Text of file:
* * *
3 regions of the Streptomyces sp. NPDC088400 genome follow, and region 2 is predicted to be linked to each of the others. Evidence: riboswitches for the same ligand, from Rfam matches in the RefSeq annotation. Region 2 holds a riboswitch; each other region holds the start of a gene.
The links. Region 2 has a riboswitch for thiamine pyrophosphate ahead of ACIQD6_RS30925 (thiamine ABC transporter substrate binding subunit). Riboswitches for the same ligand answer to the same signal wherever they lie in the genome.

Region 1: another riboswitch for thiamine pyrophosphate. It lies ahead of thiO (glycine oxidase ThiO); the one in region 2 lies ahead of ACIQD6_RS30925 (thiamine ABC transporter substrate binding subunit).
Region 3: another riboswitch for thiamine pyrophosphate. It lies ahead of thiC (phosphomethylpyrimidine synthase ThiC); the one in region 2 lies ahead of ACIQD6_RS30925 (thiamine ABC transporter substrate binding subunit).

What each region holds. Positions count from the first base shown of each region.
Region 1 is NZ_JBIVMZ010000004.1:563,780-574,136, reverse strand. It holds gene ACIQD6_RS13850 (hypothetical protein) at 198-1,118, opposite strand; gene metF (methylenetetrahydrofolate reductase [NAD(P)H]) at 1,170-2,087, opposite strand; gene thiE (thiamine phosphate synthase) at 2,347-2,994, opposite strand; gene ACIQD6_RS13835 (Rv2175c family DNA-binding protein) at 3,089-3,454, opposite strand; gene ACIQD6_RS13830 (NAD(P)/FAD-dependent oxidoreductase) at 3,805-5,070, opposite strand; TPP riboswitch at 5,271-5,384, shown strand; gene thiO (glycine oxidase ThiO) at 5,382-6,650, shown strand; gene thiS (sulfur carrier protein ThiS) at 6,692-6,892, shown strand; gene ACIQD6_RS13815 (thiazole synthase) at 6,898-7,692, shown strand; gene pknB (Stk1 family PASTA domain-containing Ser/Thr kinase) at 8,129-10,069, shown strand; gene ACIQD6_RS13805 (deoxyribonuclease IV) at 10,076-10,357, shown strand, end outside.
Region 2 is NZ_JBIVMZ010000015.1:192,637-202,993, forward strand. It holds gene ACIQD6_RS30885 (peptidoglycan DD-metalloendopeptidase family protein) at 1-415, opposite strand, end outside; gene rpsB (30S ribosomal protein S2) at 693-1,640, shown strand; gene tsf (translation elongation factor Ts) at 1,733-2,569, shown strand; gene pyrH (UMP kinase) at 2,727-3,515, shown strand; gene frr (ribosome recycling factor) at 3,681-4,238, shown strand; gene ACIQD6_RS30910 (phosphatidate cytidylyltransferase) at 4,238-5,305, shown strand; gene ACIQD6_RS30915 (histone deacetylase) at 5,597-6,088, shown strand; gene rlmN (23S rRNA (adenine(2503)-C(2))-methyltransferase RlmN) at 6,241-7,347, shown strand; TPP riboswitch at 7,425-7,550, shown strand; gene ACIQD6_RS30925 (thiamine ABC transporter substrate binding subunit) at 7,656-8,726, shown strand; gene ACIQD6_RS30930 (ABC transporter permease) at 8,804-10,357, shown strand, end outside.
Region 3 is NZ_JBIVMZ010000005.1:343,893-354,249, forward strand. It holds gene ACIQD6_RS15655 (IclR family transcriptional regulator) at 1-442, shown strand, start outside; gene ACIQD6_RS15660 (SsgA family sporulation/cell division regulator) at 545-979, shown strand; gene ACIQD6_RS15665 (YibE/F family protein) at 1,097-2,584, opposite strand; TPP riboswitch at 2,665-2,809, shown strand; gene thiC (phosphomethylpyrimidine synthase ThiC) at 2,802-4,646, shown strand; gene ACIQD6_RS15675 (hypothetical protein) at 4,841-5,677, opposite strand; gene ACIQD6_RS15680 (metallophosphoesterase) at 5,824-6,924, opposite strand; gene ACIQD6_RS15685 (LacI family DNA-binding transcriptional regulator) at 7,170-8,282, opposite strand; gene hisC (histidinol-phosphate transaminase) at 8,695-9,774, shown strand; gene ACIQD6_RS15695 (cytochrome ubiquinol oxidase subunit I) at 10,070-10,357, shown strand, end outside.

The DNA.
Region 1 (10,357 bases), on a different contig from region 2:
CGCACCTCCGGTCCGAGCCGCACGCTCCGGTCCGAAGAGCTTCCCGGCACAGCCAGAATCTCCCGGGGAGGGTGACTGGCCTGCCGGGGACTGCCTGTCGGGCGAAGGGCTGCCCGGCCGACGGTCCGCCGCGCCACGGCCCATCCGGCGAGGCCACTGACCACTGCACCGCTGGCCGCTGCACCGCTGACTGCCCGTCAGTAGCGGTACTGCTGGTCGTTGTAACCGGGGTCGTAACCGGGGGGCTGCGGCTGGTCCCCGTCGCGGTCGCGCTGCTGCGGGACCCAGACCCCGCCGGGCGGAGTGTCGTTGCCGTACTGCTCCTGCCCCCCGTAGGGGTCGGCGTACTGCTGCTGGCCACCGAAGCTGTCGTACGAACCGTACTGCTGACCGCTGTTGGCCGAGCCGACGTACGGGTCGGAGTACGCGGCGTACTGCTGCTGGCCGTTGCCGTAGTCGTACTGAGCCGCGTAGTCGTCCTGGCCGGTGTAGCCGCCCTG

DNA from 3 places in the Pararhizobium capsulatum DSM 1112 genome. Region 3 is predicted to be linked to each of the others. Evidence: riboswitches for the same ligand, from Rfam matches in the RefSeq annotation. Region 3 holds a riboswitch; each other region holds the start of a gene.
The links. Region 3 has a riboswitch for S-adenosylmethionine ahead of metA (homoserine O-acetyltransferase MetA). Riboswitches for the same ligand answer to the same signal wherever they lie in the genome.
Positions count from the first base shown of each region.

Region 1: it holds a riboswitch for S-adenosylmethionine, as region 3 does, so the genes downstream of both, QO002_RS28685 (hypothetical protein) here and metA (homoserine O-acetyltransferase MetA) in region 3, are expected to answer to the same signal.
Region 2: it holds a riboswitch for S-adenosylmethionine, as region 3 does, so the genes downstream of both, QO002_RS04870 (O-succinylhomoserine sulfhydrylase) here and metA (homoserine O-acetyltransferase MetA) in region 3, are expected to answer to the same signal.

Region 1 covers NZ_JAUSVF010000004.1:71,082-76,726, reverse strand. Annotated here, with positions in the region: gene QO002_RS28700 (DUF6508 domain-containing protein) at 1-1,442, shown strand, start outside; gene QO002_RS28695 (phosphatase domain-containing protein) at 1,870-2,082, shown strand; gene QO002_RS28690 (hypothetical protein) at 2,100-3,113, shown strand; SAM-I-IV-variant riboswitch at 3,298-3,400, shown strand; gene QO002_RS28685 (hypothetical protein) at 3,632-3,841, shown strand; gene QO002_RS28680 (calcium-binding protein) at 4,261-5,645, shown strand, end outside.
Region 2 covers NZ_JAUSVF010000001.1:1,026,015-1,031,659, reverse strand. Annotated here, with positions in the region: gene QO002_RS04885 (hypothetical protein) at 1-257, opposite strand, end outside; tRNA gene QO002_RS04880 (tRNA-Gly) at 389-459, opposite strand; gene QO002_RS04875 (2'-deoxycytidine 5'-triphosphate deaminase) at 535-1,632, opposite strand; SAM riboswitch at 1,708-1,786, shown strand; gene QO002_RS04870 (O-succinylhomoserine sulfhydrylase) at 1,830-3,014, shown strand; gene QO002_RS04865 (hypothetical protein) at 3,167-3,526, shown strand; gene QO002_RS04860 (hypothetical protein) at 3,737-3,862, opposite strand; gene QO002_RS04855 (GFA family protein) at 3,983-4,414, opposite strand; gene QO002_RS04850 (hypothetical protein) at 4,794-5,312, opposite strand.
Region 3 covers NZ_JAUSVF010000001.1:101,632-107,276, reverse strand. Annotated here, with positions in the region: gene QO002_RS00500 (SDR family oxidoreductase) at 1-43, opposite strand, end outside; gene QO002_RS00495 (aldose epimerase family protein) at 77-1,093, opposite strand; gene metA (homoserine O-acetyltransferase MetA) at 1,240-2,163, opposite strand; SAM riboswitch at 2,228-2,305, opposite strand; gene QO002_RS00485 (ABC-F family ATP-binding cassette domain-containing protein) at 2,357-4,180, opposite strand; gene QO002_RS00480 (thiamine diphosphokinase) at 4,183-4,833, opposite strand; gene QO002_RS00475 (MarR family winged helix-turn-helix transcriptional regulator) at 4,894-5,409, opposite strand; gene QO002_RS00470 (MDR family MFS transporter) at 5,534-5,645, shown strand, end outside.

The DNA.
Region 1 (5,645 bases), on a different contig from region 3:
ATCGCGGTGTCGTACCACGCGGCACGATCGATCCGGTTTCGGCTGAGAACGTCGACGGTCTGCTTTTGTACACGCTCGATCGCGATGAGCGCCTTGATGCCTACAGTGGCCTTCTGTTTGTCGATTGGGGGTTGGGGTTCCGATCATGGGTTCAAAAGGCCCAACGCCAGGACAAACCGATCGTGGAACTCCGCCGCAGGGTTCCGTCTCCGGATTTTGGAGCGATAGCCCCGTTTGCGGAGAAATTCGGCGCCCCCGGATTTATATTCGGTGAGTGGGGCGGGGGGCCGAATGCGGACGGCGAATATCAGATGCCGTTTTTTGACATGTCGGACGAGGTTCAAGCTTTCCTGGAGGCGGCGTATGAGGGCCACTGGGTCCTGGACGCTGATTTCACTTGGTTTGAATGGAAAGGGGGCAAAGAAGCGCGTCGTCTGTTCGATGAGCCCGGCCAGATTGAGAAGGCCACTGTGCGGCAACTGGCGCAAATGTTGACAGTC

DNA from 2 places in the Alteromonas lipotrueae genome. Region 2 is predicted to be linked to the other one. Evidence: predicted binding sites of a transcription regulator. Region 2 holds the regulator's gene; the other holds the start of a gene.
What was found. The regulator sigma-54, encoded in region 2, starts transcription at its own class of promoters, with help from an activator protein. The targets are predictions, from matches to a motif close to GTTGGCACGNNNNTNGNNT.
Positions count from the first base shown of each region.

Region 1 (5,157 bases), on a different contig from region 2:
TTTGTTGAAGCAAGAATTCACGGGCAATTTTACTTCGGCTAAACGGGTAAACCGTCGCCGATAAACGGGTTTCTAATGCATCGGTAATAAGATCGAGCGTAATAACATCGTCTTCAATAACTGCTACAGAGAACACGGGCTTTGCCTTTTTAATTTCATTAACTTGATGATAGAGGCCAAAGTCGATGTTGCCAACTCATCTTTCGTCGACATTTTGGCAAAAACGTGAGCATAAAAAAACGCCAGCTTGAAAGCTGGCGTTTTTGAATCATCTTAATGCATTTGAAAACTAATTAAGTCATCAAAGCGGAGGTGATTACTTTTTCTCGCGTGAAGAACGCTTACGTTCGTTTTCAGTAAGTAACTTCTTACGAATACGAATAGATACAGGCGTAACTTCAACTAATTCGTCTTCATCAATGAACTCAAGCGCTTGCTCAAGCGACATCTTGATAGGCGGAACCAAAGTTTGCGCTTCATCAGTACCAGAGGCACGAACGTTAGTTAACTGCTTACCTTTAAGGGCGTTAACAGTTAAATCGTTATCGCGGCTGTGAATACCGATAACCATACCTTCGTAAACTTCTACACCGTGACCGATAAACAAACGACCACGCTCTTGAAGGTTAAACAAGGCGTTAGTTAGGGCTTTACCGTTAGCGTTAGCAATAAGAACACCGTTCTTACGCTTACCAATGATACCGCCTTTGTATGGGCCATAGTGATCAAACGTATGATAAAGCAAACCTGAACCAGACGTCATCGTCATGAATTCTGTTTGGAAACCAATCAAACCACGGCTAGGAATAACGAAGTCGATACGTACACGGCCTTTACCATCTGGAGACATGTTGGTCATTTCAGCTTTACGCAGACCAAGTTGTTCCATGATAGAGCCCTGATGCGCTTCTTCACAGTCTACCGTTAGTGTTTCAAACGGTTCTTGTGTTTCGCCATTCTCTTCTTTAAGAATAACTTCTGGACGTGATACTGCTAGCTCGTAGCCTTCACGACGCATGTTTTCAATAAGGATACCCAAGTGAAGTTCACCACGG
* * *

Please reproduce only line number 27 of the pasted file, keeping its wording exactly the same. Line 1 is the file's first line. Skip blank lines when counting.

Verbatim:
TTTGTTGAAGCAAGAATTCACGGGCAATTTTACTTCGGCTAAACGGGTAAACCGTCGCCGATAAACGGGTTTCTAATGCATCGGTAATAAGATCGAGCGTAATAACATCGTCTTCAATAACTGCTACAGAGAACACGGGCTTTGCCTTTTTAATTTCATTAACTTGATGATAGAGGCCAAAGTCGATGTTGCCAACTCATCTTTCGTCGACATTTTGGCAAAAACGTGAGCATAAAAAAACGCCAGCTTGAAAGCTGGCGTTTTTGAATCATCTTAATGCATTTGAAAACTAATTAAGTCATCAAAGCGGAGGTGATTACTTTTTCTCGCGTGAAGAACGCTTACGTTCGTTTTCAGTAAGTAACTTCTTACGAATACGAATAGATACAGGCGTAACTTCAACTAATTCGTCTTCATCAATGAACTCAAGCGCTTGCTCAAGCGACATCTTGATAGGCGGAACCAAAGTTTGCGCTTCATCAGTACCAGAGGCACGAACGTTAGTTAACTGCTTACCTTTAAGGGCGTTAACAGTTAAATCGTTATCGCGGCTGTGAATACCGATAACCATACCTTCGTAAACTTCTACACCGTGACCGATAAACAAACGACCACGCTCTTGAAGGTTAAACAAGGCGTTAGTTAGGGCTTTACCGTTAGCGTTAGCAATAAGAACACCGTTCTTACGCTTACCAATGATACCGCCTTTGTATGGGCCATAGTGATCAAACGTATGATAAAGCAAACCTGAACCAGACGTCATCGTCATGAATTCTGTTTGGAAACCAATCAAACCACGGCTAGGAATAACGAAGTCGATACGTACACGGCCTTTACCATCTGGAGACATGTTGGTCATTTCAGCTTTACGCAGACCAAGTTGTTCCATGATAGAGCCCTGATGCGCTTCTTCACAGTCTACCGTTAGTGTTTCAAACGGTTCTTGTGTTTCGCCATTCTCTTCTTTAAGAATAACTTCTGGACGTGATACTGCTAGCTCGTAGCCTTCACGACGCATGTTTTCAATAAGGATACCCAAGTGAAGTTCACCACGG